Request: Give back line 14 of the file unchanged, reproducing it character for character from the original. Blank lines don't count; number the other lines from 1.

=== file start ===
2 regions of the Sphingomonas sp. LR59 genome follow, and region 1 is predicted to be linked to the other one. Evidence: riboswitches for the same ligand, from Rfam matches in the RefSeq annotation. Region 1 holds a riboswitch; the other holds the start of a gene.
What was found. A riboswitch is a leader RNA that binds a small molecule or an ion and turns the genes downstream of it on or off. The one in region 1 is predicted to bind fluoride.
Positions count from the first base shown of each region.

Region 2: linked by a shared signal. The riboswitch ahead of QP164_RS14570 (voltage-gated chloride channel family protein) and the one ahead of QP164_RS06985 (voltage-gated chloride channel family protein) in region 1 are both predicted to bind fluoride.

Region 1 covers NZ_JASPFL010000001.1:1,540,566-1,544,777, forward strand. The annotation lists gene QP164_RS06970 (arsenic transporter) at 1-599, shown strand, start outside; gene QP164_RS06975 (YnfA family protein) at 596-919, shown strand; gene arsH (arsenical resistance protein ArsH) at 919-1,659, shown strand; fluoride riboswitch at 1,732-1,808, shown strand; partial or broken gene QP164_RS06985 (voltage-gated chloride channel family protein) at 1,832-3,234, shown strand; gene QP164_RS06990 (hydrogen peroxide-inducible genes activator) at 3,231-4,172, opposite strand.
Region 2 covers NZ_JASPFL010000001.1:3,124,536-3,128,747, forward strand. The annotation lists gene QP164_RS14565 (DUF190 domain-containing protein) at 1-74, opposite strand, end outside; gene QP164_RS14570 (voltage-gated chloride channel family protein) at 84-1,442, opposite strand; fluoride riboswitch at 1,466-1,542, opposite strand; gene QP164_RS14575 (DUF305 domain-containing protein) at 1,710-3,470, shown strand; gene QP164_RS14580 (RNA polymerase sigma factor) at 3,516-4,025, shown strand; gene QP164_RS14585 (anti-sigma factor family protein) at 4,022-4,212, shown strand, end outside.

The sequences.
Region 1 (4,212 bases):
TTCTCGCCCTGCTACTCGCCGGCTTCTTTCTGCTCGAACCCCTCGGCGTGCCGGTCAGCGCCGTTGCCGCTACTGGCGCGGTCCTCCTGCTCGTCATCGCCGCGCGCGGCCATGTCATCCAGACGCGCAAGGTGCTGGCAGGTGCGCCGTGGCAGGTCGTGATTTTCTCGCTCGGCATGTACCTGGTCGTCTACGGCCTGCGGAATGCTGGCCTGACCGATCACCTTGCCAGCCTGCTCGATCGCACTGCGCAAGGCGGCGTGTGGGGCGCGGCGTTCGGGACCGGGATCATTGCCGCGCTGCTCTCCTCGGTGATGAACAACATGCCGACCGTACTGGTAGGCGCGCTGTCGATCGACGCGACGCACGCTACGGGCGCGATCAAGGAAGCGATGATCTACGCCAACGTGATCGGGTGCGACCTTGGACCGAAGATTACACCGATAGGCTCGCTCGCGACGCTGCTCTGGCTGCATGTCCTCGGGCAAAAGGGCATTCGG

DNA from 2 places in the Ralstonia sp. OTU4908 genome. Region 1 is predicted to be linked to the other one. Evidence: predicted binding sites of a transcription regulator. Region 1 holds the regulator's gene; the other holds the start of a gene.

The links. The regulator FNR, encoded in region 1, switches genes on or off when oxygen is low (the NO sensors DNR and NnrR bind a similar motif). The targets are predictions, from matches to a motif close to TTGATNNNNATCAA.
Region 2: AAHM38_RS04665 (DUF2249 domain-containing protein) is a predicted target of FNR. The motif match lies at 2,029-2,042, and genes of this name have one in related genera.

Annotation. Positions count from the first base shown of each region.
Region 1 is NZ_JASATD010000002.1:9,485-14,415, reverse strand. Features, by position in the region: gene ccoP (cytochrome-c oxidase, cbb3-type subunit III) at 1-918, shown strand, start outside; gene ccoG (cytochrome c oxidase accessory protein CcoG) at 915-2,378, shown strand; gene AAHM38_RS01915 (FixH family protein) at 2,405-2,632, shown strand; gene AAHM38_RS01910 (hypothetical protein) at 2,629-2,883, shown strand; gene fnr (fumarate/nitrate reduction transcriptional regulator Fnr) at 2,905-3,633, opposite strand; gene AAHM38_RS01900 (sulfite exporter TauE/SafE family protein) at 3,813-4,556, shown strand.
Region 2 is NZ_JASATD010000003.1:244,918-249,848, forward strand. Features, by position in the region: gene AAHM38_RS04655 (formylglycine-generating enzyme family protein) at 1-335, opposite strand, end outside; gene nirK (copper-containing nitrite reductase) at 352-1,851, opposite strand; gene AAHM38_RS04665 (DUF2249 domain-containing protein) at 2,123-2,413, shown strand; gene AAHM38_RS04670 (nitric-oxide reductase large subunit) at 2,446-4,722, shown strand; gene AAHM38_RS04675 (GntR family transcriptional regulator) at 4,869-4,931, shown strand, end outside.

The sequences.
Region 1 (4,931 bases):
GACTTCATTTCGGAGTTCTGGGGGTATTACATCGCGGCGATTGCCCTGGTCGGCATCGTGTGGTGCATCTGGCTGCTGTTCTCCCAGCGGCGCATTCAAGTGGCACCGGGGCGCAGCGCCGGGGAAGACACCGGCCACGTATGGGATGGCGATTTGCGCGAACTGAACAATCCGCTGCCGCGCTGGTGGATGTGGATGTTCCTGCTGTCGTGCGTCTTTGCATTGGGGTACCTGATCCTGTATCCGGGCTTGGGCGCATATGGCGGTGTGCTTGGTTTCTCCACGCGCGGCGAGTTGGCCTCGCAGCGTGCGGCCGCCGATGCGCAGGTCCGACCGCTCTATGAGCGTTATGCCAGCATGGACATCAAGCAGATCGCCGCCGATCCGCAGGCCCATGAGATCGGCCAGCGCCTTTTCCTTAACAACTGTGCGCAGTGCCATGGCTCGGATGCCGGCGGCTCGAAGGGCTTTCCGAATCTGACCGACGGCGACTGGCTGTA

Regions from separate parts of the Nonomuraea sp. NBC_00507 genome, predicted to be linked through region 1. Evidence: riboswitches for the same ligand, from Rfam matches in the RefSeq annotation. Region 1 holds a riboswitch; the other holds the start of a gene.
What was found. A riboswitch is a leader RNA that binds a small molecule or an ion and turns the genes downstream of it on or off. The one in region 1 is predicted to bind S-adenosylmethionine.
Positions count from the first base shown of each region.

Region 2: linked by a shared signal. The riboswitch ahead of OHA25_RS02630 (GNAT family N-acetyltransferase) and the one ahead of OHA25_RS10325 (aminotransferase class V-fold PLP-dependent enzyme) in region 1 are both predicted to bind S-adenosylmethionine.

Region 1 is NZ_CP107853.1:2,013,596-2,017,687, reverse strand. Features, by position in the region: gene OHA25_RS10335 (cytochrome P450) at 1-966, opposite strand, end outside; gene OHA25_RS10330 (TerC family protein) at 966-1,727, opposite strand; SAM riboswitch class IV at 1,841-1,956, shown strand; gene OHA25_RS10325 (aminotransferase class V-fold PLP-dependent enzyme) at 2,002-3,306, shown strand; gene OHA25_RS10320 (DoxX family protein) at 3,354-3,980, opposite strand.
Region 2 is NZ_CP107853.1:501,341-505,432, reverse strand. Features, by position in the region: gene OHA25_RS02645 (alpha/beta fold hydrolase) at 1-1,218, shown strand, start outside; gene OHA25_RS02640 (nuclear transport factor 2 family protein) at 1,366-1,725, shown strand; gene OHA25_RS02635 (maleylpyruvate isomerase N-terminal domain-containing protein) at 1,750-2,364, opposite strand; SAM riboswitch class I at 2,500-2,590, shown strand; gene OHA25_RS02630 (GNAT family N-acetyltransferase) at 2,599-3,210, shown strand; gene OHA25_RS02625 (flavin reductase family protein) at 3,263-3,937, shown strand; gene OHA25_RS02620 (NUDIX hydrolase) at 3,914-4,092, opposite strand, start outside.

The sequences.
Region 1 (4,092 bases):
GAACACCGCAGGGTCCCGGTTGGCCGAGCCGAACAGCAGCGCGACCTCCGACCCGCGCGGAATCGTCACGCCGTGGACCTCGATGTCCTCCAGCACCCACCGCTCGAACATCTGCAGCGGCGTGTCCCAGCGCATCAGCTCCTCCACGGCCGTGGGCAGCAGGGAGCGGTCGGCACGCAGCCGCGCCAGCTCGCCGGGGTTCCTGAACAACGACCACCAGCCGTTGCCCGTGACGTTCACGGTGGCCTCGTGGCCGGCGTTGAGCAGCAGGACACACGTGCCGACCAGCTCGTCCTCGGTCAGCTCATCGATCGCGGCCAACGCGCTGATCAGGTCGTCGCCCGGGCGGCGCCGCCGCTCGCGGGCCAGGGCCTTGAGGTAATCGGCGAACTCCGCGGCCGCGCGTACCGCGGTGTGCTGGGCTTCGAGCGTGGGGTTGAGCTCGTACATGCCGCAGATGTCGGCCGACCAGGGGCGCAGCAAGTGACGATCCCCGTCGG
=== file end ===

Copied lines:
Region 1 is NZ_JASATD010000002.1:9,485-14,415, reverse strand. Features, by position in the region: gene ccoP (cytochrome-c oxidase, cbb3-type subunit III) at 1-918, shown strand, start outside; gene ccoG (cytochrome c oxidase accessory protein CcoG) at 915-2,378, shown strand; gene AAHM38_RS01915 (FixH family protein) at 2,405-2,632, shown strand; gene AAHM38_RS01910 (hypothetical protein) at 2,629-2,883, shown strand; gene fnr (fumarate/nitrate reduction transcriptional regulator Fnr) at 2,905-3,633, opposite strand; gene AAHM38_RS01900 (sulfite exporter TauE/SafE family protein) at 3,813-4,556, shown strand.